The Footplate Padre says diesel liveries have character.
High tech special new paint has reduced debris build-up on passenger aircraft and improved the aerodynamics and a saving in fuel costs was so evident that it might save 100,000 pounds.
The British Airways comprehensive testing saw the fuel-saving paint applied to a Boeing 777-200 after successful trials on an Airbus A318 serving New York and London route. Rising fuel prices have driven airlines to seek new ways of cutting weight and improving efficiency to allow the planes to fly with less fuel.
The 'paint colours' plays a very important part in our lives and consultants are involved in a wide range of professional advice providing input into the colour and texture of paint for internal and external corporate offices blocks, government buildings, schools, libraries and, even the humble home.
There are various web sites that provide such guidelines, one of these states that the right colour gives a paint job your personal mark. An understanding of colour families, hues, values, and tones gives you the tools you need to make the right choices.
There are sites that provide a tutorial for paint selection. One of these states the following, to complicate the situation: "Once you have selected multiple systems return to the top of screen and select view specifications" Oops, say that again!
There you have it, as the do-it-yourself model becomes so overwhelming that for large projects paint consultants become the norm whereby a philosophy of the project becomes the guide to the colour selections.
Colour schemes across the board
The livery of Australian locomotives fall into such categories whereby today with companies engaged in train running display 'company corporate colours' and become part of the paint project. Gone is the beautiful blue of Queensland's QR diesels, representing the Sunshine State or the magnificent dark blue with yellow trim of those huge Victorian diesels.
I recall the talk of Moruya, a small coastal community on the south coast of New South Wales in the mid 1990's was the new library and its purple panels – indeed they fitted in well with the local eucalyptus.
Likewise, the brilliant yellow on the new multi-storey Southern Cross University adjacent to the Gold Coast Airport, on the New South Wales and Queensland border in Tweed Heads. Looks great!
Another highlight when being transported by coach between Auckland's airport and the city when I've flown to Auckland - a set of split level town houses on the right hand side on the side of a hill - colours were chosen for each unit. One is painted apricot, another violet, and another a light pink, another blue, another a light green and so on - very eye catching.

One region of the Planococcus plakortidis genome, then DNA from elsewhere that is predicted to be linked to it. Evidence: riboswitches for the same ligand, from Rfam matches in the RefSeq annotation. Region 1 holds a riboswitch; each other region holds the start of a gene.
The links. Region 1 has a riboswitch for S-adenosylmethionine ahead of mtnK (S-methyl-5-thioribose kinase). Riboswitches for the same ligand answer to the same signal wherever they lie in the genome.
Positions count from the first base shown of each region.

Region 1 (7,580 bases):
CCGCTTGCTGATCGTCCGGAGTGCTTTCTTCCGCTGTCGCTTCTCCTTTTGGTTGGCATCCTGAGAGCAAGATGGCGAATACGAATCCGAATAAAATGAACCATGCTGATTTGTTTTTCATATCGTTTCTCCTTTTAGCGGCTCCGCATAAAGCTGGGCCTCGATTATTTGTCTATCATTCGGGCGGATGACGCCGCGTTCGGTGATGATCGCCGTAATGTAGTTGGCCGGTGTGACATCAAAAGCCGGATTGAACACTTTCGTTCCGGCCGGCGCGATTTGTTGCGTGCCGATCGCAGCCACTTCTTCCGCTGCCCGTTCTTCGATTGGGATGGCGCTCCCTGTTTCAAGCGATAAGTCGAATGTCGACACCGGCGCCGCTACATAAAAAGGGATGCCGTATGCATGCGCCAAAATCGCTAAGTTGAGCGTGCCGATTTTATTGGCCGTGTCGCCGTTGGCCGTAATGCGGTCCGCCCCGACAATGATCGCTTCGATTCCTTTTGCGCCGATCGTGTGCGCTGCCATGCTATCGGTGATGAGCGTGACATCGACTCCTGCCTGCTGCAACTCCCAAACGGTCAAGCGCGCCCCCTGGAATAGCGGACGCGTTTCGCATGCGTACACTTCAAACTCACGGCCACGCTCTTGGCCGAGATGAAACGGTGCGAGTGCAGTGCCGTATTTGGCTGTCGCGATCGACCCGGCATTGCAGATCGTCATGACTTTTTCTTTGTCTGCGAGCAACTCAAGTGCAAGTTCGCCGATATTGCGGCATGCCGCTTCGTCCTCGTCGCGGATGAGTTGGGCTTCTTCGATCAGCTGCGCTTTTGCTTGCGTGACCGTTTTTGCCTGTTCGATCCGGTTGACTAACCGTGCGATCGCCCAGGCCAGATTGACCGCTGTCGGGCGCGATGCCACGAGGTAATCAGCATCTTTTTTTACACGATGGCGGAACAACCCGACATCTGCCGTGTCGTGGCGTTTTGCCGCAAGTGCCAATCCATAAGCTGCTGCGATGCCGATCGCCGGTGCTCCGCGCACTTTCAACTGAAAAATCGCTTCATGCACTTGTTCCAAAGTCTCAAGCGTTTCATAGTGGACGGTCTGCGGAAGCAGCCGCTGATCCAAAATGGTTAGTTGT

Now we learn that motor vehicle buyers take colour very seriously and when the economy is down so too this reflects the purchases' choice of colour.
Churches and paint colours
Internal paint is also a carefully crafted art and the varieties of colours to choose from are legion. This brings me to the nature of colour paint selections for Churches.
For hundreds of years colour selections were very conservative with beige and light cream tones but in recent years all that seems to have been challenged. Many of the larger Pentecostal churches have chosen more adventurous colour schemes for both the sanctuary as well as other areas such as offices, play group, the coffee shop, the gymnasium, the indoor sports hall and the like.
I recommend that next time you're in your own church or visiting another, take a special interest in the colours. The variety will be of interest and will say something of the philosophy of that ministry. Increasingly today, leaders have a huge influence on such designations and this becomes part of the story and ministry of that place.
Recently I worshipped at a Sydney church where the dark cream paint was peeling off and was told there is a rising damp issue. Once that is solved they will do the paint job. This church has oodles of littlies and my comment was that within 10 years these will be teenagers, so why not consider the colour scheme, maybe a lilac (neither bright or dark pink) to align the church with the developing youth. Many new churches have already taken such a course.
Nothing of this is new. The colours of the Tent of the Tabernacle were carefully spelt out with spiritual significance as stated in Exodus 26 verse 31, and 27 verse 16. I recount that one of his very first books given to me to initiate my private theological library was a book titled: "The colours of the Tabernacle".
Dr Mark Tronson - a 4 min video
Chairman – Well-Being Australia
Baptist Minister 44 years
- 1984 - Australian cricket team chaplain 17 years (Ret)
- 2001 - Life After Cricket (18 years Ret)
- 2009 - Olympic Ministry Medal – presented by Carl Lewis
- 2019 - The Gutenberg - (ARPA Christian Media premier award)
Gutenberg video - 2min 14sec
Married to Delma for 44 years with 4 children and 5 grand children